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Old 11-06-2009, 07:51 PM   #1
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Default "Pre-Steeped" Specialty Grains.

I plan to brew an Extract Beer tomorrow that will include some specialty grains that will need to be steeped. As luck would have it my time will be at a premium tomorrow as well.

What woul be the negative factors, if any, of pre-steeping my specialty grains. I was thinking I could steep them tonight after I start my Yeast Starter and then store it overnight in the fridge in a plastic water bottle. This would save me a bit of time tomorrow.

Any thoughts or comments on this idea. If the are no negatives one could pre-steep their fresh grains while waiting out bad weather, unexpected family or work demands, etc.

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Old 11-06-2009, 08:15 PM   #2
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My humble suggestion is to reschedule your brew day until you have enough time to enjoy the entire experience

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Old 11-06-2009, 08:18 PM   #3
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Negatives:
1. Infection. But you're boiling it after anyway.
2. Stale cardboard flavors due to oxidation. But i think that may boil off as well.
3. Leeching plastic flavors out of the water bottle. I'd use glass or a big stainless bowl.

You're gonna have to boil tomorrow anyway, you could steep your grains as you bring the water up to temp. Just put the grains in the cold water and then take them out when you hit 168.

You'd essentially be mashing and save you time. Just make sure you spend an appropriate amount of time between 120 and 168 degrees to get the most you can out of your grain.

Interesting dilemma. I'm curious to see what other people say.

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Old 11-06-2009, 08:20 PM   #4
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You can brew, but you can't schedule an extra 15-30 minutes to steep your grains?

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Old 11-06-2009, 08:21 PM   #5
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Quote:
Originally Posted by JMSetzler View Post
My humble suggestion is to reschedule your brew day until you have enough time to enjoy the entire experience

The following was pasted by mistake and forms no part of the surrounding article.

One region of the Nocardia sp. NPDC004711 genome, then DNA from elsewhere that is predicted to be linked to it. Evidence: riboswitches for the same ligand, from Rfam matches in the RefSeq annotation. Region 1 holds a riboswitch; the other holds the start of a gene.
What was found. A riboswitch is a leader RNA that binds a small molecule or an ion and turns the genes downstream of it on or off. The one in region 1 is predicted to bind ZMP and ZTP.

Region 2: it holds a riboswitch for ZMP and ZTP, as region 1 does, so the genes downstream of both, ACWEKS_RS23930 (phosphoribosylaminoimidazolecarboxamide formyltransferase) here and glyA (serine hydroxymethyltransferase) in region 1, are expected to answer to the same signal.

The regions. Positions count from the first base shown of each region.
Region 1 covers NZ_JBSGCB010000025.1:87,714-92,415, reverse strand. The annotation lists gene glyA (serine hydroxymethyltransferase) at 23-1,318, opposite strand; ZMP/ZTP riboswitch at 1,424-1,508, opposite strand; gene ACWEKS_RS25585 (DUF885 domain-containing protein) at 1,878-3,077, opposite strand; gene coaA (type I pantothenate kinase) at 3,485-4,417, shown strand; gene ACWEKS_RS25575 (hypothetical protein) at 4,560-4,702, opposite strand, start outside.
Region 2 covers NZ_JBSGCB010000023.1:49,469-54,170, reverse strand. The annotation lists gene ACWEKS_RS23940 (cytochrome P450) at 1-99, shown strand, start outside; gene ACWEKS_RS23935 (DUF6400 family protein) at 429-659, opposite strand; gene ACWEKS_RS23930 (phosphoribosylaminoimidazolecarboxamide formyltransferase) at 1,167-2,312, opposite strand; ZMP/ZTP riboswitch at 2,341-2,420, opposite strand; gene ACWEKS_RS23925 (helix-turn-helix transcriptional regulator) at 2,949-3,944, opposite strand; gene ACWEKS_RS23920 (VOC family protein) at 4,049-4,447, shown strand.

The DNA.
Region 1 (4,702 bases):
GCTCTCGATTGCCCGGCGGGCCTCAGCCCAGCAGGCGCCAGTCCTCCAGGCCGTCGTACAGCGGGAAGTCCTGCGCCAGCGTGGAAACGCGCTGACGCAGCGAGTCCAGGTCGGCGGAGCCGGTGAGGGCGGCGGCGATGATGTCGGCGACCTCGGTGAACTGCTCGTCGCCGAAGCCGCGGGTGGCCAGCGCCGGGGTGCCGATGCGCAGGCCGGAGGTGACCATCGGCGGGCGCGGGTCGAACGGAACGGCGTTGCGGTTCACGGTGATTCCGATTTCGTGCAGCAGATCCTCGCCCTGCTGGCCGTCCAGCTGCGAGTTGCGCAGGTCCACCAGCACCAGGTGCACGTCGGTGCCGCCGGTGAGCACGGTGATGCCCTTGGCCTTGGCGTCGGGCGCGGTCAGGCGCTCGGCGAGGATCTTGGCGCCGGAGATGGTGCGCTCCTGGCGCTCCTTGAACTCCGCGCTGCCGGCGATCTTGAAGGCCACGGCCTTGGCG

+1 you need to make the time. Your beer will love you for it.
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Old 11-06-2009, 08:41 PM   #6
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Do you do a full boil or partial boil? What you can do is use two pots- one to steep your grains, the other to begin your boil. Steep your grains as usual, while you bring your boil up to temperature. Once your grains are steeped, pull them out and put the resulting liquor into the water already heating. You could steep your grains while you're digging out the other equipment, if you start that part of the process first. Steeping takes about 30 minutes total, but you can heat water or sanitize things during the time, so you can do things concurrently if you have to.

I wouldn't steep today, and boil tomorrow. Grain is covered with lactobacillus, and the wort can quickly sour.

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Old 11-06-2009, 08:41 PM   #7
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Quote:
Originally Posted by McHandbag View Post
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You're gonna have to boil tomorrow anyway, you could steep your grains as you bring the water up to temp. Just put the grains in the cold water and then take them out when you hit 168.
+1 This works just fine.
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Old 11-06-2009, 08:44 PM   #8
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I appreciate everyones comments. My line of thinking was sometimes it may make it easier to find the time to brew my own beer, and this may make it easier to brew two batches on a given day. It doesn't always come down to an "enjoyable" brew day for me although when it does its great. But my job, because of the economy, has evolved into a seven day a week afair. I have to do what I can when I can.

And even when I work a lot I still like to have some great beer on hand. In fact I seem to want more of it.

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Old 11-06-2009, 08:46 PM   #9
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And thanks Yooper. You were posting your comments while I was answering the others. I'll try your method-makes sense.

Again, thanks everyone. Good advice and good reasoning.

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Old 11-07-2009, 01:21 AM   #10
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Another downside to doing the steeping the day before is that it will take more time to get refrigerator temperature water up to a boil than tap water temps, negating some of the time advantage you might get.

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